I’m using the following drawable:
<?xml version="1.0" encoding="utf-8"?> <shape xmlns:android="http://schemas.android.com/apk/res/android" android:shape="rectangle" > <gradient android:startColor="@color/content_background_gradient_start" android:endColor="@color/content_background_gradient_end" android:angle="270" /> </shape>
The problem is that I get severe banding on hdpi devices (like the Nexus One and Droid) since the gradient goes from the top of the screen to the very bottom.
According to http://idunnolol.com/android/drawables.html#shape_gradient there isn’t a “dither” attribute for a gradient. Is there anything I can do to smooth the gradient?
Note: adding dither=”true” to shape doesn’t seem to work.
I wrote the documentation you referenced. I’ve taken another look at the code and unfortunately there’s no way to enable dithering on a GradientDrawable except by explicitly calling
GradientDrawable.setDither() in code.
(The way the codes looks, technically you could include the Gradient as the only child of a
<selector>, and enable dithering on the entire selector; however, it’s definitely a hack.)
I’m not convinced enabling dithering will actually solve your problem, as dithering (at least as it’s noted in the official Android docs) are for solving banding problems when the device has too small of a color palette. This seems to be a banding problem due to the size of the gradient.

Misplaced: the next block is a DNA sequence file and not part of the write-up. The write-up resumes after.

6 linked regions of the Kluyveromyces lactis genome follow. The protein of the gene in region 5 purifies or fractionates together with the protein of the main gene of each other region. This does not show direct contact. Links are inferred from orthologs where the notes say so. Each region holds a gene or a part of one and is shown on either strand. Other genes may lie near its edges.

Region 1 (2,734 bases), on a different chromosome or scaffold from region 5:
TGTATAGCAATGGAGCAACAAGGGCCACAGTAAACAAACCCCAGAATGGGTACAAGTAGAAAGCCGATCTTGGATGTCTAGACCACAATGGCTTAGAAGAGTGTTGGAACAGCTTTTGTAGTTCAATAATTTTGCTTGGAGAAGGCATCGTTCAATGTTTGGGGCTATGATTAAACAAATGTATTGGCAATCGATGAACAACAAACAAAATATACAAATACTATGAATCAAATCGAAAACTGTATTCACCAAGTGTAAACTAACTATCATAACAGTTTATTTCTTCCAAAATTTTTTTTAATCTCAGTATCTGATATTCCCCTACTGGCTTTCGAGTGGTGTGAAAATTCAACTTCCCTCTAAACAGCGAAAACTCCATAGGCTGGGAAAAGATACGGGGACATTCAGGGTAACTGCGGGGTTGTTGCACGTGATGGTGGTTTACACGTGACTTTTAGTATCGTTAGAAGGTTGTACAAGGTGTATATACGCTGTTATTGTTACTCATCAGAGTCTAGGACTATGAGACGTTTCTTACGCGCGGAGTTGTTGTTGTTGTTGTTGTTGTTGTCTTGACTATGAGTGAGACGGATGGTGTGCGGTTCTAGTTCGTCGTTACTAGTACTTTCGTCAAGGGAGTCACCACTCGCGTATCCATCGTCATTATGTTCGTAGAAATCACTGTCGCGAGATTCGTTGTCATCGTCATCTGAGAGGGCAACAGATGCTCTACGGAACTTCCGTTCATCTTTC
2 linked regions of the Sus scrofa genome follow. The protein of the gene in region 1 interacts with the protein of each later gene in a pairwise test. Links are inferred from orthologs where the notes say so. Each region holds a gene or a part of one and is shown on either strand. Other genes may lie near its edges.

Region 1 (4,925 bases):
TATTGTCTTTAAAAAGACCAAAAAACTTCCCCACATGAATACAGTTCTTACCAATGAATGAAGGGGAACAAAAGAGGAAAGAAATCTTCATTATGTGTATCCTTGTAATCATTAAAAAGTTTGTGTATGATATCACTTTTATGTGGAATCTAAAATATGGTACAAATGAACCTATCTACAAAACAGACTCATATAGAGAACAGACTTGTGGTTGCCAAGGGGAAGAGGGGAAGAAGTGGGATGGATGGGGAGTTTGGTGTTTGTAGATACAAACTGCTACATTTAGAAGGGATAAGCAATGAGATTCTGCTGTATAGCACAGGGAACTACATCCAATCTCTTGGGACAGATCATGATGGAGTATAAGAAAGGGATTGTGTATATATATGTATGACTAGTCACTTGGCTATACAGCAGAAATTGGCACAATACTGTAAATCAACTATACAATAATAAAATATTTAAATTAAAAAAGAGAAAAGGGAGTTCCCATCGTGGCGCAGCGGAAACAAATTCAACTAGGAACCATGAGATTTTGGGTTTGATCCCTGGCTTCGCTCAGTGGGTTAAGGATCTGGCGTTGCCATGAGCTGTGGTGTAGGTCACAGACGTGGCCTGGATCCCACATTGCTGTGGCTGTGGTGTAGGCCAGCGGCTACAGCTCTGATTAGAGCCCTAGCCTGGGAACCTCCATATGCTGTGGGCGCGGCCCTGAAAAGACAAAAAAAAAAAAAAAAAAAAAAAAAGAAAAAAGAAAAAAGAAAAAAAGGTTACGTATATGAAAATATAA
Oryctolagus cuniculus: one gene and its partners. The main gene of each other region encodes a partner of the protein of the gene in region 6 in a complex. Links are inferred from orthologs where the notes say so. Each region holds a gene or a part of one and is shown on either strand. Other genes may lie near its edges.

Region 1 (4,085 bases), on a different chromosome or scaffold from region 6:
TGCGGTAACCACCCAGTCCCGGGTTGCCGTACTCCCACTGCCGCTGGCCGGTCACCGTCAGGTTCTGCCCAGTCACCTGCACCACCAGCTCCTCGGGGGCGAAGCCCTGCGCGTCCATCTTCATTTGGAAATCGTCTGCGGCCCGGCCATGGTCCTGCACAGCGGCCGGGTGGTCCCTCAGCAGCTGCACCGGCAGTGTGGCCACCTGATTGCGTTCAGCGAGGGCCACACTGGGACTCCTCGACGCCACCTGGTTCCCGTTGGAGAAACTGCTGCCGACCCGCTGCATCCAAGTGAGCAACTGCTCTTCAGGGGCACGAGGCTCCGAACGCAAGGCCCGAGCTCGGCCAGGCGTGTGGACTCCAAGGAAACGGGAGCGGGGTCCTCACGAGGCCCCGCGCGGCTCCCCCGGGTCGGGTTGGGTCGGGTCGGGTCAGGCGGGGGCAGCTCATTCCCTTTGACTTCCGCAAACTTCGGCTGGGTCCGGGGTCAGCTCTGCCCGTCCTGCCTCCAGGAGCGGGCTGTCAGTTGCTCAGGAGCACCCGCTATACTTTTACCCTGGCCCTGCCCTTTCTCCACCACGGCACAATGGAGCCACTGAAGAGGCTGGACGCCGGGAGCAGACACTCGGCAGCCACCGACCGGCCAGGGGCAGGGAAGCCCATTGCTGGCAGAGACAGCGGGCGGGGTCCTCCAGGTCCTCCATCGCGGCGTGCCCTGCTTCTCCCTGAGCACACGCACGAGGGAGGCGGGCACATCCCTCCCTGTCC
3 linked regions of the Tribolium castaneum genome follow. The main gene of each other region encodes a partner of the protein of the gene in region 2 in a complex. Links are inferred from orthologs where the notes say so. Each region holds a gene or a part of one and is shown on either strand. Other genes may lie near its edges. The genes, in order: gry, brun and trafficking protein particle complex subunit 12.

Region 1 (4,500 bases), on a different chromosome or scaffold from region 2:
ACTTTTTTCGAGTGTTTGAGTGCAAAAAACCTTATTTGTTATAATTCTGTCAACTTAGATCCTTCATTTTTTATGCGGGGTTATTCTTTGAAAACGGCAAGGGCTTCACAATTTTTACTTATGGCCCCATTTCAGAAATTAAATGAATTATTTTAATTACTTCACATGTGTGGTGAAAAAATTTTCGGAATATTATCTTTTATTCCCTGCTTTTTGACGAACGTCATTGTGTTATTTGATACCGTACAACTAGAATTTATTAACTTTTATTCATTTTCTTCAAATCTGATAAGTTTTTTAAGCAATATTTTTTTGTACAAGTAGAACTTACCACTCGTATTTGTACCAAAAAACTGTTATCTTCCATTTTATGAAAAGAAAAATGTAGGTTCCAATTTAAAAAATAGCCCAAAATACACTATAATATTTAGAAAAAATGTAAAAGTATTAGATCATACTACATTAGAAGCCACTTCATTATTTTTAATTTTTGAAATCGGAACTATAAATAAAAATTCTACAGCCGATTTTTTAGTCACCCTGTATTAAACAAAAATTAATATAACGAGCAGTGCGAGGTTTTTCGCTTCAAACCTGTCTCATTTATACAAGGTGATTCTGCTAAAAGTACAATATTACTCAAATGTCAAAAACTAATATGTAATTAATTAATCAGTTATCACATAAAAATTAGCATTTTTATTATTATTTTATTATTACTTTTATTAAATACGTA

Hi all i have the same problem, there is one solution which works but it’s not very good.
It works for me but the problem is that the whole windows is dithered. I was looking to find a way to dither only the gradient but i couldn’t find anything. android:dither=”true” in xml is not working and GradientDrawable.setDither(true) is also not working. So any ideas how can i dither only the gradient ?
I faced a very similar problem last year and came to no useful conclusion on the android-developers list.
However, a while ago I discovered — after trying
<gradient> and all sorts of
Drawables with various
dither attributes and manually creating dithered PNGs — that if I manually create a new image using GIMP, and specify the density at this point (i.e. explicitly entering 120, or 240 etc) when creating the image, it looks great, even on
hdpi devices. And this is despite it being a grayscale gradient, with not so many colours.
The PNG when saved ends up being comparatively large (at least for 240dpi), but it looks great.